USA Swimming executive director Chuck Wielgus, who led a federation that brought home 156 Olympic medals during his 20 years at the helm, died Sunday. He was 67.
USA Swimming said Wielgus died in Colorado Springs, Colorado, of complications from colon cancer. The cancer was first diagnosed in 2006 and Wielgus underwent regular chemotherapy while leading USA Swimming to record growth. He was due to retire in August.
He had announced his planned retirement in early January on the same day he learned he’d been approved to use a new cancer drug that’s in clinical trial.
“Chuck fought a long and hard battle with amazing grace and optimism, and will be missed,” U.S. Olympic Committee CEO Scott Blackmun said.
Wielgus was the longest-tenured leader among U.S. Olympic organizations. The 156 medals represent about one-third of America’s overall total from the last five Olympics.
During his two decades, USA Swimming’s revenue increased by about 600 percent, and its four-year, Olympic-cycle budget grew from $35 million to nearly $160 million. Membership more than doubled, to 400,000-plus, and Wielgus helped turn swimming’s Olympic trials into a showcase event. The 2016 trials sold out more than 200,000 tickets.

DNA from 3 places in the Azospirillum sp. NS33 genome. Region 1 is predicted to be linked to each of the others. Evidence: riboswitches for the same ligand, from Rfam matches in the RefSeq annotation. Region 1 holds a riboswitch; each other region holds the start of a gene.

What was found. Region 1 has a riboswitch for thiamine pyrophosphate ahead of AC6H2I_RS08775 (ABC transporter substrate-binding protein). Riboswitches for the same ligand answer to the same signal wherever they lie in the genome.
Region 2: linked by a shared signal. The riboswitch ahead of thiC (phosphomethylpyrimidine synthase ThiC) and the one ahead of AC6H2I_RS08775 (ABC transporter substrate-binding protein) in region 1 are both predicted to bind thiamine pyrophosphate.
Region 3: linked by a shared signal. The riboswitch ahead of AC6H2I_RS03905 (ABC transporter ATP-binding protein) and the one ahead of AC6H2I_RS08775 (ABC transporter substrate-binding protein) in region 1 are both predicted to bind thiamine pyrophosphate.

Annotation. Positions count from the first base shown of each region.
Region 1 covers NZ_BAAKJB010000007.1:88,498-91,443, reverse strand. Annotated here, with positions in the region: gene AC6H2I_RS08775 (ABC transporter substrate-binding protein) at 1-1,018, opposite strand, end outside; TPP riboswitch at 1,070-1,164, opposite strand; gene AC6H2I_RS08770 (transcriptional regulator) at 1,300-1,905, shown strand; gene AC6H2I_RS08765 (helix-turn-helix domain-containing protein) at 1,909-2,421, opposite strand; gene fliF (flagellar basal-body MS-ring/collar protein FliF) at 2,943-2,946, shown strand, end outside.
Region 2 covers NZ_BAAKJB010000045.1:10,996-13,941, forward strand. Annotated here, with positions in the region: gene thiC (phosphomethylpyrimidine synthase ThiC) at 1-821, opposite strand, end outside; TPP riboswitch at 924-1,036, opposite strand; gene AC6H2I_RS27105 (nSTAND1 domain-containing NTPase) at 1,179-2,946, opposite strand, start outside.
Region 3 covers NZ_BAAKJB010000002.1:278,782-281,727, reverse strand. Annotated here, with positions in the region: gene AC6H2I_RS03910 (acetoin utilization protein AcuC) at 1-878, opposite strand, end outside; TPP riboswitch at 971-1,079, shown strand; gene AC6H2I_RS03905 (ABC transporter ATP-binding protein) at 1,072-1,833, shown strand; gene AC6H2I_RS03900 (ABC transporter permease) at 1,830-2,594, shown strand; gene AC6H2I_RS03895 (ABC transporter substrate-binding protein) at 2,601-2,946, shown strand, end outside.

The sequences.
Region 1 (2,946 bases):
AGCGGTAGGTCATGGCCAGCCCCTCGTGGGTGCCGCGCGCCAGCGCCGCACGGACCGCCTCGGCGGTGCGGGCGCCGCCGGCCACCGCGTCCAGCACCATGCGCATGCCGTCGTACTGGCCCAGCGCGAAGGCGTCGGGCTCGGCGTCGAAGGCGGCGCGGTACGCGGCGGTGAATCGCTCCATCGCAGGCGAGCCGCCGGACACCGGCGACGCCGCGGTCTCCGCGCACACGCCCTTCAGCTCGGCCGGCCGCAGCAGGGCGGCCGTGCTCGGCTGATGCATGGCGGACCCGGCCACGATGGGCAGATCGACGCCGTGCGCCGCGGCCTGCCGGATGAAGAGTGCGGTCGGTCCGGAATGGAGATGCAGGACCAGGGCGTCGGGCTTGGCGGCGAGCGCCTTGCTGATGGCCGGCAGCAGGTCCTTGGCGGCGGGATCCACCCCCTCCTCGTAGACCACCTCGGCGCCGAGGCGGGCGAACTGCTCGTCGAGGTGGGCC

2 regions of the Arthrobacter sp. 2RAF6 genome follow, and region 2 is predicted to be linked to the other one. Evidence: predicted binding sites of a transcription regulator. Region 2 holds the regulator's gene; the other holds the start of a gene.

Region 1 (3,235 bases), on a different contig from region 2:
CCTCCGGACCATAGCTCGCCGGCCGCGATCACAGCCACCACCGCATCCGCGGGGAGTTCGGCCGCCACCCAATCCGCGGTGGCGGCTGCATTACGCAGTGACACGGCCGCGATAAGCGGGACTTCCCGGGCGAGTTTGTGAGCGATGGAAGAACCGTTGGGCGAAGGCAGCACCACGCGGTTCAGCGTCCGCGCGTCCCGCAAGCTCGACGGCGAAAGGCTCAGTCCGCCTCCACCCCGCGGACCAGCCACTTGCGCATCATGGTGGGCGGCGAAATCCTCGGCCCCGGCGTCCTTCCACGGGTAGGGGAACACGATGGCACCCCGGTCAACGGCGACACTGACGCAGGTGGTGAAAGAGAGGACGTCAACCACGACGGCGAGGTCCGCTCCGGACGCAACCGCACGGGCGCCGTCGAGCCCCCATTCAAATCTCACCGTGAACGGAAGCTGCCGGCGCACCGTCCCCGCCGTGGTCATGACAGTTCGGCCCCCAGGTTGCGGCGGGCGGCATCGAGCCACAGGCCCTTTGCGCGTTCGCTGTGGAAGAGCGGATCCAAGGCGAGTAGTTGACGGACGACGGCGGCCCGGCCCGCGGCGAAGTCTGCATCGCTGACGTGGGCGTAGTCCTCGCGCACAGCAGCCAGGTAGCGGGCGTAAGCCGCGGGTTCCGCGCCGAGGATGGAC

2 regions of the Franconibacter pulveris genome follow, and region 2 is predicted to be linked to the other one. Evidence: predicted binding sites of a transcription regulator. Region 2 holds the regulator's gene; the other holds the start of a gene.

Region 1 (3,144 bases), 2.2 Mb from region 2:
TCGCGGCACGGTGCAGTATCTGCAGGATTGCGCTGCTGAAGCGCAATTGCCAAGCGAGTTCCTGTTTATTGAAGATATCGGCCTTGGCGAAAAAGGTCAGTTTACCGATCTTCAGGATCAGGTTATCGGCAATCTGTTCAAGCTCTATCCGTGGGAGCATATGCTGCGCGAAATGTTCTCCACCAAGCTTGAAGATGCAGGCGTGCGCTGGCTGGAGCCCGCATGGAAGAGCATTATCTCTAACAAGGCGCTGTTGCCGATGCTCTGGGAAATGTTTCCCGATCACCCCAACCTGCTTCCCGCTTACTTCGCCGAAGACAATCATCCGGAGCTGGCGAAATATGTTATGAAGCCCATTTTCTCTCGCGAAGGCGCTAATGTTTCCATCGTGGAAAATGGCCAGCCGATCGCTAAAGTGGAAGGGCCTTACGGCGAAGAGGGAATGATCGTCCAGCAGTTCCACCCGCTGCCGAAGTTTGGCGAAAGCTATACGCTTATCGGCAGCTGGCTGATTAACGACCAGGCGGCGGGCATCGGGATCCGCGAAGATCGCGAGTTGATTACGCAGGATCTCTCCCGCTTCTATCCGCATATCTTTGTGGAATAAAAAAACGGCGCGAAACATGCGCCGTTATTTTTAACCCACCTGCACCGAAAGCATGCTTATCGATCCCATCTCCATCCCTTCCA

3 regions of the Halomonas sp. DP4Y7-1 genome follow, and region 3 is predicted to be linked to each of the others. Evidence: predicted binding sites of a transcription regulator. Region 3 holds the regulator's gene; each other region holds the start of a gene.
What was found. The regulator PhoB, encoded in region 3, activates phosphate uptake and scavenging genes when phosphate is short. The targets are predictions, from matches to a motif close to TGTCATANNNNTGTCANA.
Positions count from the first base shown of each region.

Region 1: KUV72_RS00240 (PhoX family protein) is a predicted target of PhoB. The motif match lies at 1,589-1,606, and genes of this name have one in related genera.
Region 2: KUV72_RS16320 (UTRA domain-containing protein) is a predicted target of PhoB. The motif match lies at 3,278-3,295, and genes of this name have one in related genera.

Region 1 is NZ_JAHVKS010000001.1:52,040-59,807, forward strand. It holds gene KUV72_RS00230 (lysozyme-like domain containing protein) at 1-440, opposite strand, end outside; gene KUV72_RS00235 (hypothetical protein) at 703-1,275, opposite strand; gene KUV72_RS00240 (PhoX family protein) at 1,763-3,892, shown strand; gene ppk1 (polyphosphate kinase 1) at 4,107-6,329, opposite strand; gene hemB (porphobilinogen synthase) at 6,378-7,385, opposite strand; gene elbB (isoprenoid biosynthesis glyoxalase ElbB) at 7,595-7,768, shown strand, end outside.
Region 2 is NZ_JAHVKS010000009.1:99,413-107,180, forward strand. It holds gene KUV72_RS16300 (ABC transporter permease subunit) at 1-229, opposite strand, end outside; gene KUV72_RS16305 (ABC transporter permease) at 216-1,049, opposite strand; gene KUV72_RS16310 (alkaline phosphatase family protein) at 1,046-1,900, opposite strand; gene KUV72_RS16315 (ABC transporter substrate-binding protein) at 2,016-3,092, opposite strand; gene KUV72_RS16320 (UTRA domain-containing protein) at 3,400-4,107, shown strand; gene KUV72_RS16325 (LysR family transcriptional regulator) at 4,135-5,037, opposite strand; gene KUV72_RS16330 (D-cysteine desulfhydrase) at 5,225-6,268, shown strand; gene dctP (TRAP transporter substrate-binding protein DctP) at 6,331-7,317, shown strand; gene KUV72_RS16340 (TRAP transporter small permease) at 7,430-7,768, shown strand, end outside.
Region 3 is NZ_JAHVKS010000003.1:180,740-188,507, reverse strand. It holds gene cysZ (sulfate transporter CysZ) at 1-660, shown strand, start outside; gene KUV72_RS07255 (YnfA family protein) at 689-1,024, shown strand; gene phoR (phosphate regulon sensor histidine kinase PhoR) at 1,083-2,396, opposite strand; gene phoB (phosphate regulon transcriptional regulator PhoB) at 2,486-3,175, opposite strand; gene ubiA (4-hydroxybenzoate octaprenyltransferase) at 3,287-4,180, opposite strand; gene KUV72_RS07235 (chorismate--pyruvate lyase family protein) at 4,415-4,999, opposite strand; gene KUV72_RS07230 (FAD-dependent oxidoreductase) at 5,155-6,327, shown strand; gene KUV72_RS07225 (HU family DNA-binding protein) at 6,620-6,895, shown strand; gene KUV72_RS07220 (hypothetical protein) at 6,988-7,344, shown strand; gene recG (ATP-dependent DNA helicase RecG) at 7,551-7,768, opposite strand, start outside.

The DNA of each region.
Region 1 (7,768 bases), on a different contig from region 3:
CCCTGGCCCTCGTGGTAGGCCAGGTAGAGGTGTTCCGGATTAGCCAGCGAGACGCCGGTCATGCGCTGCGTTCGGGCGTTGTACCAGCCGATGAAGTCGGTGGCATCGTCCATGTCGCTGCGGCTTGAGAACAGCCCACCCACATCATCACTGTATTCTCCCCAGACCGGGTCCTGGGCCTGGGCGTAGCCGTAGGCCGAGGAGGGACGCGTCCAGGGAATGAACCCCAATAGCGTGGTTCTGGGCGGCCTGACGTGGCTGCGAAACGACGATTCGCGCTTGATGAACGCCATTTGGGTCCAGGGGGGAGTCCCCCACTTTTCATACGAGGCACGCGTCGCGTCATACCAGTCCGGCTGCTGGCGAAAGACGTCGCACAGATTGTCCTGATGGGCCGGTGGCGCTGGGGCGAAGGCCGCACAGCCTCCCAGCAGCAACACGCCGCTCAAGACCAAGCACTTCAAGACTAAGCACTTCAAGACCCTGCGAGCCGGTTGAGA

Wielgus came under fire in recent years for his handling of numerous sexual-abuse cases against the organization, with some calling for his resignation. After saying he had done nothing wrong in a defiant TV interview in 2010, he apologized four years later, writing in a blog: “I wish my eyes had been more open to the individual stories of the horrors of sexual abuse. I wish I had known more so perhaps I could have done more.”
The national governing body said current assistant executive director Mike Unger will serve as interim executive director. Unger has taken an active role in helping run the organization while Wielgus was dealing with his illness in recent years.
Wielgus’ vision to promote swimming to wider audiences resulted in securing year-round television coverage of major events, including the Pro Swim Series, national and world championships, U.S. Olympic trials, Pan Pacific championships and Duel in the Pool.
During his tenure, the annual Golden Goggle Awards and fundraiser began to recognize that year’s accomplishments.
Wielgus helped create the USA Swimming Foundation, which provides financial support for national team athletes and helps to save lives through swim lessons with the Make a Splash initiative. He served as chief executive officer when it began in 2004.